Diabetes Meal Planning and Nutrition For Dummies
Book image
Explore Book Buy On Amazon

Proteins are extraordinarily complex, and the blueprint for assembling all of the proteins you require is coded into your DNA. Protein molecules are primarily chains of amino acids, and the chains can include many thousands of amino acid molecules, making some proteins very large.

One of the most interesting points about proteins, however, is their secondary and tertiary structure (the specific sequence of different amino acids is a protein’s primary structure). Secondary structures are loops and turns in the amino acid chain, and a tertiary structure is sometimes called by the more descriptive word folding. The shape of protein molecules given by these complex geometric shapes equips the molecules for their particular functions.

Proteins are the jacks of all trades in human biology. Proteins are especially efficient in binding tightly to other molecules, often assisted by pocket-shaped depressions in the protein molecule created by its special folding pattern. The following describes some of the more important functions and roles of protein in your body:

  • Protein is necessary for growth, critical for children, teens, and pregnant women, but important to everyone in this regard for tissue repair.

  • Protein provides structure, both on a cellular level to help maintain cellular shape and on a whole body scale where protein makes up hair, nails, tendons, and ligaments.

  • Special motor proteins are responsible for the contraction of muscle cells. Muscles are the largest accumulation of proteins in your body, and remember that it’s specialized muscles that pump your blood and move air into and out of your lungs — important stuff, to say the least.

  • Proteins called enzymes speed up chemical reactions, and include the digestive enzyme pepsin, which works specifically to break down protein. The function of enzymes to facilitate and accelerate chemical reactions is crucial to life, and as many as 4,000 enzyme involved biochemical reactions have been identified.

  • Proteins serve as transporters and messengers. Antibody proteins, part of your immune system, capture and hold foreign bodies, including bacteria and viruses, and hemoglobin transports oxygen to cells around the body. Important protein hormones, like insulin, send signals to cells — insulin signals cells to allow glucose molecules to pass through the cell membrane, and it’s a pretty important function with diabetes.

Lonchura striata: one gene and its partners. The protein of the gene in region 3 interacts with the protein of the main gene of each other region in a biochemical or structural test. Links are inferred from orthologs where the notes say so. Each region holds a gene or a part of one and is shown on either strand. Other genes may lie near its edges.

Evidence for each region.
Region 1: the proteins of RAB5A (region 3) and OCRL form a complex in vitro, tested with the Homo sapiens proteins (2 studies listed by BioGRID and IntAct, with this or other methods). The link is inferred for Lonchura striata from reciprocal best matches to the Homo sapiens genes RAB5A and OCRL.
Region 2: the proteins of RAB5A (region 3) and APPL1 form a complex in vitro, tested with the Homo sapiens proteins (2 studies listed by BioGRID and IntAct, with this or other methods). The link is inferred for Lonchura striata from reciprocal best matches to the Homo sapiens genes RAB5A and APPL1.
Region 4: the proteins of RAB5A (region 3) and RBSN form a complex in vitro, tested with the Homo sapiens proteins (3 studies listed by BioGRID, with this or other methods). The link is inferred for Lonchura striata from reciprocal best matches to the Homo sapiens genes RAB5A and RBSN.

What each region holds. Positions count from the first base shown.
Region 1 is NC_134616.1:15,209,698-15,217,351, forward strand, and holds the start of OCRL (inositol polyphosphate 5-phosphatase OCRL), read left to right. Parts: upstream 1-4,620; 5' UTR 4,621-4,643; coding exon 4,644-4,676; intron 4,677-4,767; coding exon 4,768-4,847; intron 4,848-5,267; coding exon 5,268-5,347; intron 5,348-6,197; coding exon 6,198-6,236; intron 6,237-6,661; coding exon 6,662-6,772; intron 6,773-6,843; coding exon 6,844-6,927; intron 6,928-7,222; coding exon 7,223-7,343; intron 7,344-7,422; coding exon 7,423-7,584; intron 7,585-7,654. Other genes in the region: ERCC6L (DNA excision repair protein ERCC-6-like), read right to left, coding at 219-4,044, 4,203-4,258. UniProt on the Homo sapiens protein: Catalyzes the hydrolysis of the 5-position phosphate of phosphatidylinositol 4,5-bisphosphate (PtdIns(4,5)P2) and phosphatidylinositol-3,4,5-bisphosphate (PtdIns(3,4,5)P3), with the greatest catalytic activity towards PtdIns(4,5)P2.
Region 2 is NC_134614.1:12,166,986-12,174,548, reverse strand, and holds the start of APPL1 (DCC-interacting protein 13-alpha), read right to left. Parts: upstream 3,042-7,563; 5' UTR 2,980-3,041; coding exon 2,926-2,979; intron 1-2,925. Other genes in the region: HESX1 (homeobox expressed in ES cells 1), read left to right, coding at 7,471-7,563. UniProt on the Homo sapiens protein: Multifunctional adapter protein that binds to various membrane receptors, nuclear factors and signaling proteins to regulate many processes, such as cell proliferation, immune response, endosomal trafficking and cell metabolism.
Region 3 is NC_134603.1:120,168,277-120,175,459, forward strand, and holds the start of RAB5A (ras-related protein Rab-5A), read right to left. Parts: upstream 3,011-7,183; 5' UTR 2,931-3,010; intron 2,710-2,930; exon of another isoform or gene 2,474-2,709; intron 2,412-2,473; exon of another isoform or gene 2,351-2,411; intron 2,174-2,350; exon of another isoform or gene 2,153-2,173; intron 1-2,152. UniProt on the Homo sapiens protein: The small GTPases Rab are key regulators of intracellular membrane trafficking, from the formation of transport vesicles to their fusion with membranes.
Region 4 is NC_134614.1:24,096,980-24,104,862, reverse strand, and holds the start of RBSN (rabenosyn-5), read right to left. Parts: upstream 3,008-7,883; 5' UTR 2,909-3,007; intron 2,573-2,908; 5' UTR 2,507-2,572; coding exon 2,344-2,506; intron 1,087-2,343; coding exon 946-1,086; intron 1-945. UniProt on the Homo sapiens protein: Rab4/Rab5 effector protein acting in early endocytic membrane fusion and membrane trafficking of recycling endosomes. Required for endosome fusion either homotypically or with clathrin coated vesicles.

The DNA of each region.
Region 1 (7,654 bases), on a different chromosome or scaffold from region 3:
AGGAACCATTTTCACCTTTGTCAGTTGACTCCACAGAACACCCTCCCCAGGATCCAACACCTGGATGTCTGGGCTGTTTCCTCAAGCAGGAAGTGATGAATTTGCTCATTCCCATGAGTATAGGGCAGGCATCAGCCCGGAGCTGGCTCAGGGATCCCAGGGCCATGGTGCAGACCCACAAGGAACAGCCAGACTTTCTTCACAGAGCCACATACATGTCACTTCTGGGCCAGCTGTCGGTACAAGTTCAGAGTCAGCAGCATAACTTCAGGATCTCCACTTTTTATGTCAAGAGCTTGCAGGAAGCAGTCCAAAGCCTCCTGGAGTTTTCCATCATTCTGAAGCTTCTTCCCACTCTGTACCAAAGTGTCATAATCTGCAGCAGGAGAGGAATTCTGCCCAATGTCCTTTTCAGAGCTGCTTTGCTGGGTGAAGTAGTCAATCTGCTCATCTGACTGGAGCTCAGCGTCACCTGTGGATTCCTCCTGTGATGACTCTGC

That’s an impressive list of responsibilities, and gives a glimpse into why protein in your diet is so important. It’s necessary to have all the right raw materials available to keep all of your working proteins in production. A diabetes-focused diet typically recommends 20 percent of calories from protein — that’s about 75 grams per day for a 1,500-calories-per-day eating plan.

Researchers looking for the infectious agent in Creutzfeldt-Jakob disease, the human form of what’s more popularly known in cattle as Mad Cow disease, were puzzled by being unable to detect any of the genetic material common to disease causing agents like bacteria or virus, which allows them to replicate themselves.

Eventually, the cause of this group of diseases was determined to be a mis-folded protein now called a prion. This brain disease, which is 100 percent fatal, seems to progress not by self replication of the prion, but rather when the mis-folded prion protein influences other normal proteins to mis-fold as well.

About This Article

This article is from the book:

About the book authors:

Toby Smithson, RDN, CDE, has managed her own diabetes for more than 40 years, and founded DiabetesEveryDay.com to share her insights into diabetes self-management. Alan Rubin, MD, is the author of several successful diabetes books, including Diabetes For Dummies and Diabetes Cookbook For Dummies.

This article can be found in the category: